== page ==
In addition to phase grating designs described above, coating may be applied to the light sensor 118 (e.g., a TDI sensor) to further improve the performance of EUV mask inspection. FIG. 13 shows typical thickness of Be and Zr coating on the light sensor 118. Be and Zr are found to be most efficient in blocking 1030 nm light while absorbing few amount of EUV light. For example, if applying coating of thin film on the light sensor 118 with target of 200 times relative laser/EUV intensity suppression, then the thickness of Be needs to be ˜113 nm, the thickness of Zr needs to be ˜92 nm, and the EUV loss is 16% with Be or 27% with Zr.

It is contemplated that all three or any two of the spectral purity filtering methods described above (i.e., grating on normal incidence mirrors, grating on grazing incidence mirrors, and thin film coating on light sensor) can be combined to satisfy SPF requirements with minimum EUV lost.

It is also contemplated that in addition to 1030 nm laser referenced above, all lasers in the wavelength range from 500 to 2000 nm can be used as the pump laser for Xenon EUV source with high enough laser-to-EUV conversion efficiency. The grating designs described above can be tuned accordingly to suppress such pump lasers. Furthermore, the grating designs described above may also be applied on other mirrors in the illuminator (for example, homogenizer and condenser) to further suppress pump laser. They may also be applied to such mirror to suppress DUV radiation in the wavelength range ˜130 to ˜400 nm.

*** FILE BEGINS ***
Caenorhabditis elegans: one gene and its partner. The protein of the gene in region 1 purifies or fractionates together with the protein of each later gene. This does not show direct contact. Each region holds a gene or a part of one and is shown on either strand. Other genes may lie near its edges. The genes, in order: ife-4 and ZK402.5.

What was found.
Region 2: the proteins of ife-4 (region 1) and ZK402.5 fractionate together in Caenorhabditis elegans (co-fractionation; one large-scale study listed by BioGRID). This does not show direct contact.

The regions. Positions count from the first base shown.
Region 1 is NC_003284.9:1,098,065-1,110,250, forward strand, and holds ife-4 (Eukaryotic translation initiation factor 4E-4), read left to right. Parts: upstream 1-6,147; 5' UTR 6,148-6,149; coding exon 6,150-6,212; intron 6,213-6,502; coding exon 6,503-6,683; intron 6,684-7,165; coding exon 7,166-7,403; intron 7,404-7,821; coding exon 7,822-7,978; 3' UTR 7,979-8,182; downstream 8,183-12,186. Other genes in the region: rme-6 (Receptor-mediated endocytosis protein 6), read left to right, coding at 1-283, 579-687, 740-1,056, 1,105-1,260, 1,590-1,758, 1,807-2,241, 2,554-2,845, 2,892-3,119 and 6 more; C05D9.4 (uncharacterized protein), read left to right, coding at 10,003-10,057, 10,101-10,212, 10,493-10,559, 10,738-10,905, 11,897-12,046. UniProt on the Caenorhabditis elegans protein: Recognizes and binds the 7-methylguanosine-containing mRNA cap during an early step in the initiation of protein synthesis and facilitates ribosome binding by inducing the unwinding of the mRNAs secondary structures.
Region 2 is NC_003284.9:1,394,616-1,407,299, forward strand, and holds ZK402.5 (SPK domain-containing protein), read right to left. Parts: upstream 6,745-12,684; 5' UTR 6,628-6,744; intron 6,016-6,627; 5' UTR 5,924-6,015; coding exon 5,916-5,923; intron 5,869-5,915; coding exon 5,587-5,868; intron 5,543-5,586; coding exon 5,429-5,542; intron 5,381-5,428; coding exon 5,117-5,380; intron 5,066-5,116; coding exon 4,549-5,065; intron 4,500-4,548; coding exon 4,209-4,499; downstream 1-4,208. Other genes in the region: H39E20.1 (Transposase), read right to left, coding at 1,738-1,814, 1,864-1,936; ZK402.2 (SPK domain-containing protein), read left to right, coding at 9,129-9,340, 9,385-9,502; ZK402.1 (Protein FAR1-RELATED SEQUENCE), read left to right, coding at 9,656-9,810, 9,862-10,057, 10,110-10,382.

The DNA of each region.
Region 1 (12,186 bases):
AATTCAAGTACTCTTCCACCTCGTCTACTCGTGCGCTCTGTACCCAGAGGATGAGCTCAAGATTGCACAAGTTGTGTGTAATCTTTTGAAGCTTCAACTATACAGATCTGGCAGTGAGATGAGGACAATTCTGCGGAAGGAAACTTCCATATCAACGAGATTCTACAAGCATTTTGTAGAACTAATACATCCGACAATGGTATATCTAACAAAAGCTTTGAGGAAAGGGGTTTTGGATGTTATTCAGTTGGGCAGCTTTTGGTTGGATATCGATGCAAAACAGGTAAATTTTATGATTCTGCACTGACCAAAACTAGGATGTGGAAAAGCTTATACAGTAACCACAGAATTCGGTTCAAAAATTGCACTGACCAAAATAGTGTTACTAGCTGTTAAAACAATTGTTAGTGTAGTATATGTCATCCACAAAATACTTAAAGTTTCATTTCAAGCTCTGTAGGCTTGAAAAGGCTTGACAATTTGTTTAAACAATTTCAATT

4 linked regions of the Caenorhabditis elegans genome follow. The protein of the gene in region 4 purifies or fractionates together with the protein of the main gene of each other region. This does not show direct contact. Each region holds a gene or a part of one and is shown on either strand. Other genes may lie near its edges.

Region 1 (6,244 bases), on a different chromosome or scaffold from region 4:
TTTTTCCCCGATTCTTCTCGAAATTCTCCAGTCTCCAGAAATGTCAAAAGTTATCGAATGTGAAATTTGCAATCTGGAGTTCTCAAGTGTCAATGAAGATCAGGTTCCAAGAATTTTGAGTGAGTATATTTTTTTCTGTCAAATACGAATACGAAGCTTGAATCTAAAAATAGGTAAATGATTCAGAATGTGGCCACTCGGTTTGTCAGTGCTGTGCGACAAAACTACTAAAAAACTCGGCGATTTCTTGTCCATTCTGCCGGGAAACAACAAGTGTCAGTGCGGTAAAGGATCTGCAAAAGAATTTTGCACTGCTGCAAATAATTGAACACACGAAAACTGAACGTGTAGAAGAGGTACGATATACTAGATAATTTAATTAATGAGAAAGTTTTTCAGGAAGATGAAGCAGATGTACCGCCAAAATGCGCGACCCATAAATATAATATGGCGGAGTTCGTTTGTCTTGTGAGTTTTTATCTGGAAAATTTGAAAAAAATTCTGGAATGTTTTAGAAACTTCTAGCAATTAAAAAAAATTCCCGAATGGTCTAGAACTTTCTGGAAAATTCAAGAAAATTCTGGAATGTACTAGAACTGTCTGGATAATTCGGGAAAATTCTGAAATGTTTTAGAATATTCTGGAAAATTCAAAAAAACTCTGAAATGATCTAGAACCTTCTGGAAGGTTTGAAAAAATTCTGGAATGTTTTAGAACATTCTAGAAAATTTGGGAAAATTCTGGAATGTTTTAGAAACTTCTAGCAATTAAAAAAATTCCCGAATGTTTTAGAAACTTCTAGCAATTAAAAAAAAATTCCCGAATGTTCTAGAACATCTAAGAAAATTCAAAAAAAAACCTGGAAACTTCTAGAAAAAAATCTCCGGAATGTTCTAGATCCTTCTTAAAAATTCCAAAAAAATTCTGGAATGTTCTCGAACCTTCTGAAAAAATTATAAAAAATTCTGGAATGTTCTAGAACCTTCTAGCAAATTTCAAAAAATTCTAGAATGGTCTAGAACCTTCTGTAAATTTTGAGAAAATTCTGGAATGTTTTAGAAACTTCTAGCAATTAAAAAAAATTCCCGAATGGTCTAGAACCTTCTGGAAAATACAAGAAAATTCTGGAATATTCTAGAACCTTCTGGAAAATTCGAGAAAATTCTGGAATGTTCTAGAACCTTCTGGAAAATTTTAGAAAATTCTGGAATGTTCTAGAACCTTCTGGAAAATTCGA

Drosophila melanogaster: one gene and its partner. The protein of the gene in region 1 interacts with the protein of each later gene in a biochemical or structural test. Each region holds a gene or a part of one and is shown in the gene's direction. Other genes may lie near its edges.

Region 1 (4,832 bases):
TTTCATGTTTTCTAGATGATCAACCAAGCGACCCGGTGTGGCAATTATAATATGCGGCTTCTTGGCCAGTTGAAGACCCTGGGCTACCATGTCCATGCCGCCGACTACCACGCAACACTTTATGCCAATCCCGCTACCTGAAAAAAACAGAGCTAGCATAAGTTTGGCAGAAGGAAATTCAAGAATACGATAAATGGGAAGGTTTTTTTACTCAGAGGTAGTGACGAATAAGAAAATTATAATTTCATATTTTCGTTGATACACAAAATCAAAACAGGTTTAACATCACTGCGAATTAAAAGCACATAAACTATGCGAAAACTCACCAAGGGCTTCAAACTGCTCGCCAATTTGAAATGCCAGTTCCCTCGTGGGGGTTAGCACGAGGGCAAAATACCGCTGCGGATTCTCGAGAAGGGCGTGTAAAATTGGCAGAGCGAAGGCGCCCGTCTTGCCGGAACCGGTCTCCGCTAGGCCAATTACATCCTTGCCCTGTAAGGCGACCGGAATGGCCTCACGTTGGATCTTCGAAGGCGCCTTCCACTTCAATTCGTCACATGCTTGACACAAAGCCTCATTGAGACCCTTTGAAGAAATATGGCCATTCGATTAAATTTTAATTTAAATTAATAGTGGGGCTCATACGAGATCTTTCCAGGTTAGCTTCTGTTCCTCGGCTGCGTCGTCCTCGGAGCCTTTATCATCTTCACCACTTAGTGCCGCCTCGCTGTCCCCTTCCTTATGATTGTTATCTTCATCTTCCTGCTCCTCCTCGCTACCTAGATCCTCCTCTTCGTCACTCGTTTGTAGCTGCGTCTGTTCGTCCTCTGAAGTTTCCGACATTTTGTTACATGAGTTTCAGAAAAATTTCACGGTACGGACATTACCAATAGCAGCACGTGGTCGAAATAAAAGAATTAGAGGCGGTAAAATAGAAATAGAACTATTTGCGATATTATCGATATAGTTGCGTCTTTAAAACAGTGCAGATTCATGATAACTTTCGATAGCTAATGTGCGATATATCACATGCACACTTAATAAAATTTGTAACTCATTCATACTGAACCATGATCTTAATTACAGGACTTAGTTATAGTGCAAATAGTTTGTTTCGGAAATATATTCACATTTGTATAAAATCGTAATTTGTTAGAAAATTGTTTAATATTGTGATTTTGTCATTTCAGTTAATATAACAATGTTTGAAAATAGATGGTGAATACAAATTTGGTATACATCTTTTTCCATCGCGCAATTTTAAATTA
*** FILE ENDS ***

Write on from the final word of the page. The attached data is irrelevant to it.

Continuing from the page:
FIG. 14 shows the calculated 0th order reflectivity from 130 to 1050 nm when the phase grating design for normal incidence mirrors described above is used. The particular grating structure utilized for this simulation includes 37 top bilayers, 37 base bilayers, angle of incidence between 0-30 degrees, grating period=6.9/cos(angle of incidence), pitch=30*wavelength and duty ratio=1. FIG. 15 shows the calculated 0th order reflectivity from 130 to 1050 nm when the phase grating design for grazing incidence mirrors described above is used. The particular grating structure utilized for this simulation includes a Ru coating having a thickness of about 5 um, grating depth=1030/4/cos(angle of incidence), pitch=30*wavelength and duty ratio=1.05 with plane of incidence parallel to the groove.

As shown in FIGS. 14 and 15, the phase grating configurations not only provide suppression in the wavelength around 1030 nm, but also provide suppression in the wavelength range ˜130 to ˜400 nm. Furthermore, it is contemplated that the specific parameters used in the calculations above may be modified without departing from the spirit and scope of the present disclosure.

It is further contemplated that the EUV mask inspection system depicted in FIG. 1 is merely exemplary. The spectral purity filtering methods described in the present disclosure are applicable to EUV mask inspection systems that may differ from the system depicted in FIG. 1 without departing from the spirit and scope of the present disclosure.